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Sacrifice in the context of King's Quest generally refers to the topic of human sacrifice/virgin/living sacrifice (or at least sacrificing members of ones own species).

BackgroundEdit

King Graham is known for having sacrificed many virigin maidens of his kingdom to the Three-Headed Dragon... It was a yearly sacrifice to prevent total destruction of the Kingdom. Some say he agreed upon it on the advice of his prime minister, as well as the demands of the dragon itself. He even attempted to sacrifice his own daughter Rosella when his kingdom ran out of maidens to sacrifice (Valanice is said to have defied him standing with a sword at the door to Rosella's room before she ultimately gave up). She was later rescued that same day at the last moment by her long lost brother Alexander.

Since the Minotaur took over the Catacombs of the Ancients, it is one of the great sorrows of the kingdom that each year the minotaur demanded, and must be given, the living sacrifice of his choice lest he emerge from the catacombs and attack the city. The minotaur eats their young in sacrifice. A monstrous altar towers in one corner of the Minotaur's room, where the minotaur performs ritual at that sacrificial table. The Lord and Lady's own daughter, Lady Celeste, was taken there one morning as his most recently demanded offering, but thankfully Alexander was there to rescue her on the same day.

The Druids of the Isle of the Mist are also known for live human sacrifice and blood rituals to the great gods in order to control the weather. Alexander found himself to be the victim of one of these ceremonies when he was captured and put into a sacrificial cage during a Rain Festival to be burned alive, but survived thanks to a magical spell he had prepared in advance that put the flames of the sacrificial fires out with a rain storm. The great spells practiced by Druids on the Isle of the Mists are types of earth spell, most involve blood sacrifice. The Rain Festival is one of the most ancient and powerful of all spells--ablood sacrifice for fertility.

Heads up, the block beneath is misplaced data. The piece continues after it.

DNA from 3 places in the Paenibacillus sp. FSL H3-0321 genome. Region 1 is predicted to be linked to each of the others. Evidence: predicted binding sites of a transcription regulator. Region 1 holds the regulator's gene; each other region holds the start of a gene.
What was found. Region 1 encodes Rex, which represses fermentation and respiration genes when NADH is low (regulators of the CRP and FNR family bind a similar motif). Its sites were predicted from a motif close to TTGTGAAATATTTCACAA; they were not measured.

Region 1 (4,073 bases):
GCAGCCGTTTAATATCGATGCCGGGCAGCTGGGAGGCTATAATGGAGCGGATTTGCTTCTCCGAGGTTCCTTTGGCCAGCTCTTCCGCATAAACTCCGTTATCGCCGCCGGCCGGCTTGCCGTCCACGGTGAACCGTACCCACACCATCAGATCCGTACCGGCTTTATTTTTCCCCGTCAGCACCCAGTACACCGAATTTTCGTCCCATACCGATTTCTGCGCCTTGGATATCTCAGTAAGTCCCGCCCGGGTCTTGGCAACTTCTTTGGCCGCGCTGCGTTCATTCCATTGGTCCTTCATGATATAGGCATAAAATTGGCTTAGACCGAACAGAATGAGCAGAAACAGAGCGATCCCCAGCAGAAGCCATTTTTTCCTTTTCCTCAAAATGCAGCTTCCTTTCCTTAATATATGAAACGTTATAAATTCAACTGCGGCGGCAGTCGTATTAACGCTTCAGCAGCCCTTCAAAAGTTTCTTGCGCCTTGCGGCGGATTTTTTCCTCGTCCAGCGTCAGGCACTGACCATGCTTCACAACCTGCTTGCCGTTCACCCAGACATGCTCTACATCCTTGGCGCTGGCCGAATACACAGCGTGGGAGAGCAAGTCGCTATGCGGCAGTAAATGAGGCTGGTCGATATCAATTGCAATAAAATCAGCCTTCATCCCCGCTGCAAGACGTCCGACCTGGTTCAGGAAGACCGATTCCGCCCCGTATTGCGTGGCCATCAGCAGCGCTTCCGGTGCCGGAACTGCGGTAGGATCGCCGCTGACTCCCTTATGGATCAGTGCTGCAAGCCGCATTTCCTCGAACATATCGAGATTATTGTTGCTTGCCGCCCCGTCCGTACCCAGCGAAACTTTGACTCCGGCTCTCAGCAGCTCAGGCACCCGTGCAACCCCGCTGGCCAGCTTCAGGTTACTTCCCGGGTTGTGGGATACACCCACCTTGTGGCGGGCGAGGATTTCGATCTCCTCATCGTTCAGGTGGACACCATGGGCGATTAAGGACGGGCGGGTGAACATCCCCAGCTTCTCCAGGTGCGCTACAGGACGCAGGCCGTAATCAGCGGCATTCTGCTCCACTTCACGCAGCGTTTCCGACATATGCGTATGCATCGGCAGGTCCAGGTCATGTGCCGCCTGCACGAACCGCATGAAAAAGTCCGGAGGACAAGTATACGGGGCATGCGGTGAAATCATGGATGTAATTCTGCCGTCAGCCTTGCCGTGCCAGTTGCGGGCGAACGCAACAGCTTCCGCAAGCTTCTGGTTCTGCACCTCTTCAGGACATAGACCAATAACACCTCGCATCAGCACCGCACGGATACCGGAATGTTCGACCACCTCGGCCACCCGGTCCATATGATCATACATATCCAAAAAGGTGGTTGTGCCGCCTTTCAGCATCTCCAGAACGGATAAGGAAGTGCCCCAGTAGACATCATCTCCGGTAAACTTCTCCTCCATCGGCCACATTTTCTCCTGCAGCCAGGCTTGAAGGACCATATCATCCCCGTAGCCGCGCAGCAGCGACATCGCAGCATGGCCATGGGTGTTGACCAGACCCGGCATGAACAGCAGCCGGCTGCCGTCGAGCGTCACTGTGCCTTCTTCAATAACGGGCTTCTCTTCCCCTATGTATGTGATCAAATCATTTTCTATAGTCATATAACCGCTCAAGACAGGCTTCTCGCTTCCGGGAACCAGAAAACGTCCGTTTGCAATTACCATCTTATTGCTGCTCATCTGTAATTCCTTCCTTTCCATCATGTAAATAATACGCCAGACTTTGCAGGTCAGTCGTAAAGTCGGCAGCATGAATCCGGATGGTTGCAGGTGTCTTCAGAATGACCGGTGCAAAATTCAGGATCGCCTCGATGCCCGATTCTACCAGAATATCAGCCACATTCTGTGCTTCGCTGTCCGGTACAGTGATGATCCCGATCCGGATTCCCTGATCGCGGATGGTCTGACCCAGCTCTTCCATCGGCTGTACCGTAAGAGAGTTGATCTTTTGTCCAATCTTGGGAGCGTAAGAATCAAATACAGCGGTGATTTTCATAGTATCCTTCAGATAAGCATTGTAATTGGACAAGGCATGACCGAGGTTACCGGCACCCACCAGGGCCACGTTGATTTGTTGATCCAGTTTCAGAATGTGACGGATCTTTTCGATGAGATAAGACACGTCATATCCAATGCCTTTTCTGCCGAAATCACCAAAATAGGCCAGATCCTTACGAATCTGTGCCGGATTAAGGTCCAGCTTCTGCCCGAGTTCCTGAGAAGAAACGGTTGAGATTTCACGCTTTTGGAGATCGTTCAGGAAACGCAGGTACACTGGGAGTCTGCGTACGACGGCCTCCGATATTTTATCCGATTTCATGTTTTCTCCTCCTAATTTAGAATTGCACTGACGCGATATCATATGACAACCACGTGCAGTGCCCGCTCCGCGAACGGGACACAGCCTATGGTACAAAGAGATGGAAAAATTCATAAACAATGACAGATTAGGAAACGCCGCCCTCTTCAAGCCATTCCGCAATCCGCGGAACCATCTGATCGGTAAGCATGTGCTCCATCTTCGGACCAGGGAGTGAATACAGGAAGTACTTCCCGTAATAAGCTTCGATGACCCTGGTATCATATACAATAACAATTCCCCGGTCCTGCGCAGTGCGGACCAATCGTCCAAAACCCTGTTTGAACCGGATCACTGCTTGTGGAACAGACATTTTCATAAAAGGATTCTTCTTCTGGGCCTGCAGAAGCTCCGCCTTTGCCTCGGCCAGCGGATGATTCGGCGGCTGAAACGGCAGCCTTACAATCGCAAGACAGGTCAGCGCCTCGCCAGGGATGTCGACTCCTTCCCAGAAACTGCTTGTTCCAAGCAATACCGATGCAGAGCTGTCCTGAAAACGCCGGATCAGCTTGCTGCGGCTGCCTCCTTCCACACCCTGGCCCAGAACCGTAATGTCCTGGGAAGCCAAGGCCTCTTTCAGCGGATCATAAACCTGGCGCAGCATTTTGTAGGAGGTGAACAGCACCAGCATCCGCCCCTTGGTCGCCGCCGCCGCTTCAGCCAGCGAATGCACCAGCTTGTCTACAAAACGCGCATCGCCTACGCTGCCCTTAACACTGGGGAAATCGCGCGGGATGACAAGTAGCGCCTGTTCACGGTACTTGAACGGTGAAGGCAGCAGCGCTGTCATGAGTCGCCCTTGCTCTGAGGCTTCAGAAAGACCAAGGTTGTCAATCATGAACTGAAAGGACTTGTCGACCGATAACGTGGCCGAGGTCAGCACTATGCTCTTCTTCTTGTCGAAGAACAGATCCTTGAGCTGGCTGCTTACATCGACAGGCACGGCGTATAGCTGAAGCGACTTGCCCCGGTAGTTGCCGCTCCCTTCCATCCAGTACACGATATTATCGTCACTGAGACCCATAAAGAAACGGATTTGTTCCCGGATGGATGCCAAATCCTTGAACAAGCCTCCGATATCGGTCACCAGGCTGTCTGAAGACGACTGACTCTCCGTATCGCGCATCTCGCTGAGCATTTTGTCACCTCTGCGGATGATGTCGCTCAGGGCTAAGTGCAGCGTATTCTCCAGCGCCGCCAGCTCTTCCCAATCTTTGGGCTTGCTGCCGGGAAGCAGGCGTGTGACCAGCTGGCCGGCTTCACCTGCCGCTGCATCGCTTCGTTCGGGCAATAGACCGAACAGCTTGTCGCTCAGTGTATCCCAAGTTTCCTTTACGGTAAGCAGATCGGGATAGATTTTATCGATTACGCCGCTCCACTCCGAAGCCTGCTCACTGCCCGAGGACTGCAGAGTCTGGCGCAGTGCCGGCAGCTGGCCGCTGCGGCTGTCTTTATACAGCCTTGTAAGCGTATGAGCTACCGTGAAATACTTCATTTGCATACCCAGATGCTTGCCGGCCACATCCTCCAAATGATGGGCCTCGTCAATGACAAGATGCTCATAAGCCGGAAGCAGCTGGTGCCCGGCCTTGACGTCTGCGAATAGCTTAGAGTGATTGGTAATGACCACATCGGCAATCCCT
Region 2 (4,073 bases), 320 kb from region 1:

The farmers Tilly, and her brothers would offer sacrifices both human and animal to the Pit of the Laburnum to appease the creatures inside and avoid being attacked or eaten themselves. They have been known to sacrifice anything from travelers, soldiers, a half-dead troll, farm animals, and even their own dog in attempts to appease the Laburnum. Things changed for them when they attempted to sacrifice King Graham, and the bard Shallan, and their intended victims escaped the Laburnum. The Laburnum attacked the farm in retaliation, the brothers ended sacrificing their sister when she became too bossy and left their land for good.

The fire dwarves practice living sacrifices as well, and wanted to capture Connor to use him as their sacrifice.

The Magical laws of Opposites allow a wizard to manipulate one form of energy, matter, or simile in order to achieve its apparent opposite. An example might be the death of a sacrificial being in the attempt to create life in another. This is often associated with Necromancy.

Notes Edit

It is said that if the river spirits did welcome victims of the River Fools, it is perhaps that they are as a sacrifice or as a warning against trespass.

There are other forms of sacrifice, and these more negative forms of sacrifice should not be compared with 'personal sacrifice' (temperance/moderation) which is often a virtue.

Behind the scenesEdit

ComparisonsEdit

In Kingdom of Sorrow Graham encounters a somewhat similar story (to his own story of sacrificing maidens to dragons) of a family trying to protect their own lands by sacrificing innocent victims to rampaging monsters to appease the monsters... In the story, Graham is absolutely mortified and offended by this practice... especially as he learns he (and his friend Shallan) are their latest victims... Yet he doesn't make any reference to any similar practice occurring in Daventry to keep a certain dragon at bay... In fact Graham vows if he ever sees this family again they will be locked up in the Castle's darkest dungeon for what they have done (murder, kidnapping, and robbery)... If the Dragon was already rampaging in the kingdom at that time, it would make him a hypocrite on some level...

If the Dragon did come to attack Daventry it would have had to have taken place after Kingdom of Sorrow, and more likely after See No Weevi: that the attack by the dragons,  human sacrifices and earthquakes probably occurred after after the latter book, as the kingdom seemed to be mostly peaceful, and no evidence of any dragon shown or mentioned. However, having Graham's sacrifices take place later in the timeline,  doesn't avow him of the crimes in assisting the murder and kidnapping of innocent maidens to sacrifice them to the dragon, and still makes him a bit of a hypocrite when his views of the Tilly and her brothers are taken into consideration...

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